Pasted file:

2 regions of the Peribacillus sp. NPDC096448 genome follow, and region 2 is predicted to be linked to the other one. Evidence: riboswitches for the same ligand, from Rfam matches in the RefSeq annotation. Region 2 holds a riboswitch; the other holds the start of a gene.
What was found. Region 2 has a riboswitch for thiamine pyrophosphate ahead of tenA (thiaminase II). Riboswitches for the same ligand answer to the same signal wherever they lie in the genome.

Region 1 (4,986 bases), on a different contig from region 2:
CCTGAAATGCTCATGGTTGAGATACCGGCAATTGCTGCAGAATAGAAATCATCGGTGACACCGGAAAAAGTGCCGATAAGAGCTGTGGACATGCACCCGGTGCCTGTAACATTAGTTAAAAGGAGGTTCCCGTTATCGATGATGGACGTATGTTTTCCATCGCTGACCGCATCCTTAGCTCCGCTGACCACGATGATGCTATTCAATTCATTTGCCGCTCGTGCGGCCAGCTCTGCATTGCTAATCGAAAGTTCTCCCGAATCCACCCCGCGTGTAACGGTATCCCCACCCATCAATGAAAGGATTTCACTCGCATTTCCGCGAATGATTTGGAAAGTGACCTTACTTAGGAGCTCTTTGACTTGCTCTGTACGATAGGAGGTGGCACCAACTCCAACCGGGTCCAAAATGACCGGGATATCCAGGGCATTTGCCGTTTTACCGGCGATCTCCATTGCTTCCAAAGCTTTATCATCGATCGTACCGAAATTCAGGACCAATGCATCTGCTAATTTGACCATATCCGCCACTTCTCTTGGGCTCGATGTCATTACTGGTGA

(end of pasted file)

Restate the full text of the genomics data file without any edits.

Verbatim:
2 regions of the Peribacillus sp. NPDC096448 genome follow, and region 2 is predicted to be linked to the other one. Evidence: riboswitches for the same ligand, from Rfam matches in the RefSeq annotation. Region 2 holds a riboswitch; the other holds the start of a gene.
What was found. Region 2 has a riboswitch for thiamine pyrophosphate ahead of tenA (thiaminase II). Riboswitches for the same ligand answer to the same signal wherever they lie in the genome.

Region 1 (4,986 bases), on a different contig from region 2:
CCTGAAATGCTCATGGTTGAGATACCGGCAATTGCTGCAGAATAGAAATCATCGGTGACACCGGAAAAAGTGCCGATAAGAGCTGTGGACATGCACCCGGTGCCTGTAACATTAGTTAAAAGGAGGTTCCCGTTATCGATGATGGACGTATGTTTTCCATCGCTGACCGCATCCTTAGCTCCGCTGACCACGATGATGCTATTCAATTCATTTGCCGCTCGTGCGGCCAGCTCTGCATTGCTAATCGAAAGTTCTCCCGAATCCACCCCGCGTGTAACGGTATCCCCACCCATCAATGAAAGGATTTCACTCGCATTTCCGCGAATGATTTGGAAAGTGACCTTACTTAGGAGCTCTTTGACTTGCTCTGTACGATAGGAGGTGGCACCAACTCCAACCGGGTCCAAAATGACCGGGATATCCAGGGCATTTGCCGTTTTACCGGCGATCTCCATTGCTTCCAAAGCTTTATCATCGATCGTACCGAAATTCAGGACCAATGCATCTGCTAATTTGACCATATCCGCCACTTCTCTTGGGCTCGATGTCATTACTGGTGA